Honoring our Veterans can Begin With Housing

As this Memorial Day weekend approaches, it is unfathomable that so many men and women who've served in our nation's military have no roof over their heads. That any veteran should be homeless is tragedy enough, but equally alarming is that data shows veterans are overrepresented in the total homeless population.

For too long it has been widely believed that a homeless individual such as a veteran living on the street could not be placed in housing because the individual did not demonstrate "housing readiness."

Research now shows us that Housing First -- providing a homeless person with stable, permanent housing (not temporary shelter), and then providing essential supportive services such as job training and employment services, mental health and substance abuse treatment services -- is an effective way of helping a homeless person establish stability.

Study after study also demonstrates that Housing First works to keep people housed and improve their quality of life and is effective at ending homelessness while also being cost efficient. When you compare the costs of homeless persons' utilization of emergency rooms, jails, and their use of other public services to the cost of providing a housing subsidy and supportive services there is no comparison; permanent, supportive housing provided under a Housing First model saves taxpayer dollars.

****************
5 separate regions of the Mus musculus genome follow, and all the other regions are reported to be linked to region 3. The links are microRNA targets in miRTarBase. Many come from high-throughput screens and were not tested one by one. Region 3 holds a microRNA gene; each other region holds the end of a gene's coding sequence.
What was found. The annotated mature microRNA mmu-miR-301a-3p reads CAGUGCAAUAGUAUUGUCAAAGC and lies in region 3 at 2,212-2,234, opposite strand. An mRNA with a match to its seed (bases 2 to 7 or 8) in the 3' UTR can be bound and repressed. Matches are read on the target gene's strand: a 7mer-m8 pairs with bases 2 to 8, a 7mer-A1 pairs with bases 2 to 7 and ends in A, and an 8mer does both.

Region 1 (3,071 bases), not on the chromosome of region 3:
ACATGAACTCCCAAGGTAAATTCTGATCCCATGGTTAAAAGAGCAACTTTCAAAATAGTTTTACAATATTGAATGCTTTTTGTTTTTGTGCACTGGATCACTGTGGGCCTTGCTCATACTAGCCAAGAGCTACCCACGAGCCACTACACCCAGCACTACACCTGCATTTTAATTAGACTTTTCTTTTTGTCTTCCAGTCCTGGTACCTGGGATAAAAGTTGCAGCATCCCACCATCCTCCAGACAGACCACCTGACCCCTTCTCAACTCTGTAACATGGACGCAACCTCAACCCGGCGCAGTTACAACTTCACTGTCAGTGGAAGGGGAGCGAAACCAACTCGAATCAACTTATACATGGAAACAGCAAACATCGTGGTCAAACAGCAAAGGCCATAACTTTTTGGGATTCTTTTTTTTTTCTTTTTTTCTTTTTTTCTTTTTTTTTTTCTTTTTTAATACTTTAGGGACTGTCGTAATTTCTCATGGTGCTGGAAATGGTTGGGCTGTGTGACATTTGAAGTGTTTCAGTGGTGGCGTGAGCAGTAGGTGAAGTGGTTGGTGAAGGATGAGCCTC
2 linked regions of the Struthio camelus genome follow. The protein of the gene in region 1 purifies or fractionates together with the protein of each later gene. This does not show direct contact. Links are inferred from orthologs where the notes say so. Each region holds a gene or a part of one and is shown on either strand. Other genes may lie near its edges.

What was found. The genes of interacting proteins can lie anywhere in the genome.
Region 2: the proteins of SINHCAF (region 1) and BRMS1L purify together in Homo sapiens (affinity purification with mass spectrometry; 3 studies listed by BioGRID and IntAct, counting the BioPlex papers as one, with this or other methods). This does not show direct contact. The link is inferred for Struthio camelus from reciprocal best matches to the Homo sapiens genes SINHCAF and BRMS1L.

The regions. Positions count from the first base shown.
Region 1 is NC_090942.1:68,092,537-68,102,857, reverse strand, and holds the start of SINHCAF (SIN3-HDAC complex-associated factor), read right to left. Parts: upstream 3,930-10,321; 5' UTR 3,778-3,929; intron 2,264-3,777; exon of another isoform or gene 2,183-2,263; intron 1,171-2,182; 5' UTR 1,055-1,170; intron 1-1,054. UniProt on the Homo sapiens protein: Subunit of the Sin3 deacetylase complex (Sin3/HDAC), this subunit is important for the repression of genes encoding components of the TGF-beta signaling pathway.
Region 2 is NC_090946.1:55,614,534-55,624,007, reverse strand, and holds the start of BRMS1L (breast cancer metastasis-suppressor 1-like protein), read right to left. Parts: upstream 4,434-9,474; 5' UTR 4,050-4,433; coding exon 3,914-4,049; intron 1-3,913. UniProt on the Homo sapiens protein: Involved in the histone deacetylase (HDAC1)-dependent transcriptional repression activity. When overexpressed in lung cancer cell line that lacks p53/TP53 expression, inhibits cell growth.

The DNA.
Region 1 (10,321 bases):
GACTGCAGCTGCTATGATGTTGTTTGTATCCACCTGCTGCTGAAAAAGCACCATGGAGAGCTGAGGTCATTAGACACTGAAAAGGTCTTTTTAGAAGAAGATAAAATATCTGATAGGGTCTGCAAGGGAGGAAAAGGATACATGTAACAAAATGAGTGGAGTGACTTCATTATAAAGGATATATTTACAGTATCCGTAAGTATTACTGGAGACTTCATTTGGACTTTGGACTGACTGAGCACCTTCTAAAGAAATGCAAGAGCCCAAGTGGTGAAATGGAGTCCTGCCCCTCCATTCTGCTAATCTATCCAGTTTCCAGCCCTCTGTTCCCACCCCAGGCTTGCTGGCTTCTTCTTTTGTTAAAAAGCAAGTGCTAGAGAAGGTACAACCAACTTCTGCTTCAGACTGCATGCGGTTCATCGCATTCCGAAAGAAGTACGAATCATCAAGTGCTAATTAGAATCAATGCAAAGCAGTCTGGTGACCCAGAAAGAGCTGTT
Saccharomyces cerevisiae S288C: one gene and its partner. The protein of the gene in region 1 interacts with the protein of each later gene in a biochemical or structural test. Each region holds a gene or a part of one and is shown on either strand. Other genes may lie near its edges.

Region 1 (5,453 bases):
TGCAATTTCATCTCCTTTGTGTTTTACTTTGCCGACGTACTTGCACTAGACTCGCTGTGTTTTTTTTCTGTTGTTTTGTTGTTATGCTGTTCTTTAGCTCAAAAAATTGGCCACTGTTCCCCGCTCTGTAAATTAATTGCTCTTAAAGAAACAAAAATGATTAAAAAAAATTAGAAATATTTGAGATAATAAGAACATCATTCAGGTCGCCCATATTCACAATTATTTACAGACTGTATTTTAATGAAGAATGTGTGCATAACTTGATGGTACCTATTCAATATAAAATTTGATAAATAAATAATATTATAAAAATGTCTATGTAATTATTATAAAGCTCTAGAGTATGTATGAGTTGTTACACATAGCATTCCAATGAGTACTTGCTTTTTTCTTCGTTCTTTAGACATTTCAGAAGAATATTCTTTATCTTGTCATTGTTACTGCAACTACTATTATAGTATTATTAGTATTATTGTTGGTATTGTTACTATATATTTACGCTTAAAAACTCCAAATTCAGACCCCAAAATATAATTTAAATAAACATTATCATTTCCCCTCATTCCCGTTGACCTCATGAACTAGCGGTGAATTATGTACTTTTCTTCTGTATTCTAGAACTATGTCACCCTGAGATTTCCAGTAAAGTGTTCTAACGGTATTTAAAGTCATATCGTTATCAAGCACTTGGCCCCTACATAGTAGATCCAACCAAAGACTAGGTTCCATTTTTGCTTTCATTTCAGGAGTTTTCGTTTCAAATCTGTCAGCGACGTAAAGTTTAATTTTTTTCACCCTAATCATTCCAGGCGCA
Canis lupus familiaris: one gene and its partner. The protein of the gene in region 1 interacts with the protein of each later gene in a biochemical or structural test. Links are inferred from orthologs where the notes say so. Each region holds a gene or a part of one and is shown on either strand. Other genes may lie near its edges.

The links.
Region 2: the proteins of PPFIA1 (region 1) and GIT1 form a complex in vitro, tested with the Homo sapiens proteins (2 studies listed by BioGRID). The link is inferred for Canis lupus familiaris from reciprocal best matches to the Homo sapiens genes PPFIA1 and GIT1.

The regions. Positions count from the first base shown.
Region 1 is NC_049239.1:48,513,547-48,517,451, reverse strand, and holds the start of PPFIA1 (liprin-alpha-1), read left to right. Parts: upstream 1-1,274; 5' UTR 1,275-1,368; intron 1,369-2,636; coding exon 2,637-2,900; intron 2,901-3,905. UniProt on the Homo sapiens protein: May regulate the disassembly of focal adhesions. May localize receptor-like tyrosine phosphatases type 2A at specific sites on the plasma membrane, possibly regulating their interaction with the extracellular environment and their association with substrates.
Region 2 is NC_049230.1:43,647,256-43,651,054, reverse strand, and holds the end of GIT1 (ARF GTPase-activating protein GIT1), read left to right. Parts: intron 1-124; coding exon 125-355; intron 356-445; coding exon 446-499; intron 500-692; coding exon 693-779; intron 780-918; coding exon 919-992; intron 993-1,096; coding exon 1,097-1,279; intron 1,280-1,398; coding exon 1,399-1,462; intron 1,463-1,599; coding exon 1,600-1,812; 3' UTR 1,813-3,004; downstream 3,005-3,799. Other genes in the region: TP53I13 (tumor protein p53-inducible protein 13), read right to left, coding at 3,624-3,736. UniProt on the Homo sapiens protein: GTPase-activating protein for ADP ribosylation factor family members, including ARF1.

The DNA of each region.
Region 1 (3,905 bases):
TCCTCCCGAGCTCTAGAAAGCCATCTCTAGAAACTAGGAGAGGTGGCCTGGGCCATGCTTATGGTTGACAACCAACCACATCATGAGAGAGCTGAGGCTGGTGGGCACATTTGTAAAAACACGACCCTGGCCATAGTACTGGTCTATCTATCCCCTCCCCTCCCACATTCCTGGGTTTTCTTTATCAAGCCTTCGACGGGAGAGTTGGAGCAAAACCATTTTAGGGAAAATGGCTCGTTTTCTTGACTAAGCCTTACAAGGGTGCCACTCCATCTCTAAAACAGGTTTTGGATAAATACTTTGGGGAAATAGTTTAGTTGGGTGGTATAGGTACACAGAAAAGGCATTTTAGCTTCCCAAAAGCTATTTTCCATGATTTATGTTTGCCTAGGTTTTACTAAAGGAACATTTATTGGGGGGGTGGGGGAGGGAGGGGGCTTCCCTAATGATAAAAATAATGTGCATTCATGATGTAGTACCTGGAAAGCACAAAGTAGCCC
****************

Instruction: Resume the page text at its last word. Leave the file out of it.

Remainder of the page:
Although the broader continuum of homeless service providers have increasingly embraced Housing First, some organizations are still resistant to employing a proven strategy. While Housing First might not work for everyone, more should be done to move it to the forefront of solutions to address the tragedy of homelessness among veterans.

For this reason I could not have been happier to hear Veterans Affairs Secretary Eric Shinseki, himself a retired U.S. Army General, discuss Housing First during a Senate hearing last week and state that he is "convinced it is a good way to go." He admitted not knowing much about the Housing First model prior to his current position, and credited Housing and Urban Development Secretary Shaun Donovan -- an expert on homelessness intervention -- with familiarizing him with the model's value and success.

The Department of Veterans Affairs and the Congressional Committees that authorize its programs should immediately consider how they can better utilize Housing First to move chronically homeless veterans off the streets, out of the shelters and into permanent supportive housing. They could start by examining where homeless veterans who enter the VA's permanent housing program (specifically the HUD-VA Supportive Housing Voucher Program) come from, and what their needs are. The Department should then aim to target more resources to the homeless veterans who have been on the street the longest, and who are likely the most costly utilizers of other public systems.

Creating permanent supportive housing for veterans, utilizing Housing First and other models, is not only the smart thing to do, it's the right thing to do. I am grateful that both the President and VA Secretary have recognized this, and now we must call on them to ensure their vision of zero tolerance for homelessness amongst veterans is realized.